MY THOUGHTS: BEATS RHYMES AND LIFE: THE TRAVELS OF A TRIBE CALLED QUEST

A couple of weeks ago I was able to check out Beats, Rhymes & Life: The Travels of A Tribe Called Quest. It was my birthday weekend and I wasn’t in the mood to write MY THOUGHTS on the movie. My friend Erin she wrote her thoughts on the film. So once again I’m letting her take the reigns.

There are several songs that can be credited to my love of hip-hop, like Slick Rick & Doug E. Fresh’s ‘Lodi Dodi’, Afrikaa Bambaataa’s ‘Planet Rock’, and A Tribe Called Quests’ ‘Bonita Applebum,’ to name a few. I’m not going to sit here and pretend that I grew up with Tribe’s music blasting in my house, but this group has dramatically shaped my understanding of not just what hip-hop music is, but what hip-hop culture is.

Hip-hop culture has always had an affinity for documentaries, so this one certainly hasn’t come by surprise, however, directed by Michael Rapapport? I personally didn’t know my favorite teacher from Boston Public was also a hip-hop head, and instinctively questioned where he envisioned this documentary to go. Needless to say, when the controversy and comments from Q-Tip surfaced after the Sundance Festival premier, I definitely thought, “Of course they fucked this up.” On the other hand, to hear that Phife Dawg cried at that same premier left me boggled with thoughts at what could’ve been so emotional. And right in between that sandwich of emotions lay Ali Shaheed Muhammad, who after interviewing him, insisted that the documentary was worth seeing.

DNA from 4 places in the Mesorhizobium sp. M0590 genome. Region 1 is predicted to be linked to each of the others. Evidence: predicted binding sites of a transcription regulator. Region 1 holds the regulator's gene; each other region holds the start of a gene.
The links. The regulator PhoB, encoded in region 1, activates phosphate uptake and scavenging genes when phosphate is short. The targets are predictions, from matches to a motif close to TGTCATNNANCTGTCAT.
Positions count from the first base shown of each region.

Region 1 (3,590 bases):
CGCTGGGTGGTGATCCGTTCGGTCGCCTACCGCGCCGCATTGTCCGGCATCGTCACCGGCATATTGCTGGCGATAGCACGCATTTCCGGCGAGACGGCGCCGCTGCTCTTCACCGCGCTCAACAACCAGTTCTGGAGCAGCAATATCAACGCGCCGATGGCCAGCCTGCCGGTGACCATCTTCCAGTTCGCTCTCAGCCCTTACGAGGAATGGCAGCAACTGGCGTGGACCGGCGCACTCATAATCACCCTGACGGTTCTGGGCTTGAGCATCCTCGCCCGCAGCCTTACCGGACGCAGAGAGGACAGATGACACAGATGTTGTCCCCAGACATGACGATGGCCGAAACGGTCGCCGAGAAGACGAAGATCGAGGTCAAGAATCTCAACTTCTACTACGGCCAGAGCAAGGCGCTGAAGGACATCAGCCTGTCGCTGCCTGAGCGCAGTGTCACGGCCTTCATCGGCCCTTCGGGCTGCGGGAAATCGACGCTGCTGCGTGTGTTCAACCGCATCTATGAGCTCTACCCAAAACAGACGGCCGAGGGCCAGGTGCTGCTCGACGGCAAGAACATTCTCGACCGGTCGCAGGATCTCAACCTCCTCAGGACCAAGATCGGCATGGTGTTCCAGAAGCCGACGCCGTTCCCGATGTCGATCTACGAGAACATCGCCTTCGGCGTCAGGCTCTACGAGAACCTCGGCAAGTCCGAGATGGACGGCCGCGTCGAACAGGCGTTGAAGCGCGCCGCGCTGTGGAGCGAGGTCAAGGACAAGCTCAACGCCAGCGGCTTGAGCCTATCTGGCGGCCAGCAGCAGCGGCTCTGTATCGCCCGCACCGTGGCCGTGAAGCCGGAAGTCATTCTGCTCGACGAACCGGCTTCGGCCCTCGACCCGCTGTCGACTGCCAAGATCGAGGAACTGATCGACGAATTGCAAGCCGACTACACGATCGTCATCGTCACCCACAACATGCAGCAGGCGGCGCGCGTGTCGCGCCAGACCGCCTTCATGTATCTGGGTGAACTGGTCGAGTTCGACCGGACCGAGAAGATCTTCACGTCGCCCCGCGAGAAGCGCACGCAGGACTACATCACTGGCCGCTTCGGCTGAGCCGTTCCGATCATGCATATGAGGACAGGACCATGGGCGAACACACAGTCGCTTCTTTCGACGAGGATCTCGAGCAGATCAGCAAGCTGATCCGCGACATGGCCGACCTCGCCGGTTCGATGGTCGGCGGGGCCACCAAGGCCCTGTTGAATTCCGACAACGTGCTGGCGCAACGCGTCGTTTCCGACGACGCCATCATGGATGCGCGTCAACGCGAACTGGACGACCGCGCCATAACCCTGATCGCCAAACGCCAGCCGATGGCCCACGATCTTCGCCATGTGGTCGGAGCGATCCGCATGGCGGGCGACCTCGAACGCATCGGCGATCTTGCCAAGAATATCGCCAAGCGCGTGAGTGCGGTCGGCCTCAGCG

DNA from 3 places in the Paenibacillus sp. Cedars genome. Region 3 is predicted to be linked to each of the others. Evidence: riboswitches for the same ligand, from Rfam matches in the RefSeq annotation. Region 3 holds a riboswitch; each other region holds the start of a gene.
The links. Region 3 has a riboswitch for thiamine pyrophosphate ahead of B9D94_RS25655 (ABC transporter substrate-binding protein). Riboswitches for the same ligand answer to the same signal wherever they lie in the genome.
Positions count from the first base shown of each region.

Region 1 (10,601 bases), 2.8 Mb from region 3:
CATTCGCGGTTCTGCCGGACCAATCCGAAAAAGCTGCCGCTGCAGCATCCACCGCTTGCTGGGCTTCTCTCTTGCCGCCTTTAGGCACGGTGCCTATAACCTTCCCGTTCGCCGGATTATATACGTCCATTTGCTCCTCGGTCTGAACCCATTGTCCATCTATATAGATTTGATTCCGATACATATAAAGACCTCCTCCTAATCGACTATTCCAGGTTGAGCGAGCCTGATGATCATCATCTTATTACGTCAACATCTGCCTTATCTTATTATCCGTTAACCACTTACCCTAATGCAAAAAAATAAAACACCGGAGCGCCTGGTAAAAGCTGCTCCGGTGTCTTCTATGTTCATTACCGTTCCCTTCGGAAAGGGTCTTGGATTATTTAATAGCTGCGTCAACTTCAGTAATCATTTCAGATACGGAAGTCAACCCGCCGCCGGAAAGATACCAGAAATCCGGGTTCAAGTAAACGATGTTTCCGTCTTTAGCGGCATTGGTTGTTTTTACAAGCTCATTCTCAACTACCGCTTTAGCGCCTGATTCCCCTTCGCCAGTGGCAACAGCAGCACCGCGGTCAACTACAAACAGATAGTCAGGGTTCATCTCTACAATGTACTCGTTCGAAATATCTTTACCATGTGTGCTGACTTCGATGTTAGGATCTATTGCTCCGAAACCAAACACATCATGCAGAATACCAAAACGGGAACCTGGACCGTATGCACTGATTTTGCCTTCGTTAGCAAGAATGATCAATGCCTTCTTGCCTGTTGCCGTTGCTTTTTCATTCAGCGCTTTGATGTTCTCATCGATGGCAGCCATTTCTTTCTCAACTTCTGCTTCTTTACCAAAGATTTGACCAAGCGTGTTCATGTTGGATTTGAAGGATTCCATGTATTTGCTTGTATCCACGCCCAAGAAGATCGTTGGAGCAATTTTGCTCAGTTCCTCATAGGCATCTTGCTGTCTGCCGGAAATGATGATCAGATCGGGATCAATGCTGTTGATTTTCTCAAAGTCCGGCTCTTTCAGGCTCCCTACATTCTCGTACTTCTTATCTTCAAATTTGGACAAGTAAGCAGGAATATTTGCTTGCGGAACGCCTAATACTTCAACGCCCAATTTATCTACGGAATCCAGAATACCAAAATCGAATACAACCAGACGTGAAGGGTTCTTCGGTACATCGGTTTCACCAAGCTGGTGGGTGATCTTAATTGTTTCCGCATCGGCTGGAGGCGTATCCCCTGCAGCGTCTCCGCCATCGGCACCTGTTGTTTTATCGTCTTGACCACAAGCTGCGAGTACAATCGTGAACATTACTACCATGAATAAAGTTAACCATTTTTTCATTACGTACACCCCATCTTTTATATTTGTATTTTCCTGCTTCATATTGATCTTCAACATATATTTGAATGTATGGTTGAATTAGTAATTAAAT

When Manifesto announced that this would be shared at the HotDocs festival (big shout outs for getting a special release date earlier than most of America!) I bought my ticket for the sold out show, hesitantly, but bought it. Beats, Rhymes & Life: The Travels of A Tribe Called Quest started off with footage from their 2008 headlining Rock the Bells Tour, and Q-Tip adamantly stating that this would be the last time A Tribe Called Quest ever performed; unless inducted into the Rock ‘n Roll Hall of Fame. Rapaport was in the background noting that the other members of the group also agreed. I don’t think you could start a film off with a bigger kick in the stomach than that.

Beats, Rhymes & Life walks through Q-Tip and Phife Dawg’s childhood brotherhood, Tip and Ali’s rapper/DJ duo ‘career’ in high school, the struggle to get Phife to pick up the mic, and the unification of the group via way of Jarobi, who later left to peruse culinary school and rejoined in 2008. Rapaport captures a complex landscape of history, emotions and music from the debut of an out of the-ordinary, quirky, wildly dressed group (Kente cloth hammer pants, guys?!) to a group that reunited for the Rock the Bells tour to help their diabetic brother Phife pay his medical bills. This documentary is telling of the vulnerability each member of the group has felt towards Phife and his illness, and the trials and tribulations they’ve faced over the years dealing with it. Perhaps there was no greater vulnerability shown than that of Jarobi’s, who moved down to ATL to be closer to Phife, as we watched him break down in tears and say, “That’s my heart right there.” Without question, despite how footage can be misconstrued and how words can be taken out of context, we hear every rhyme.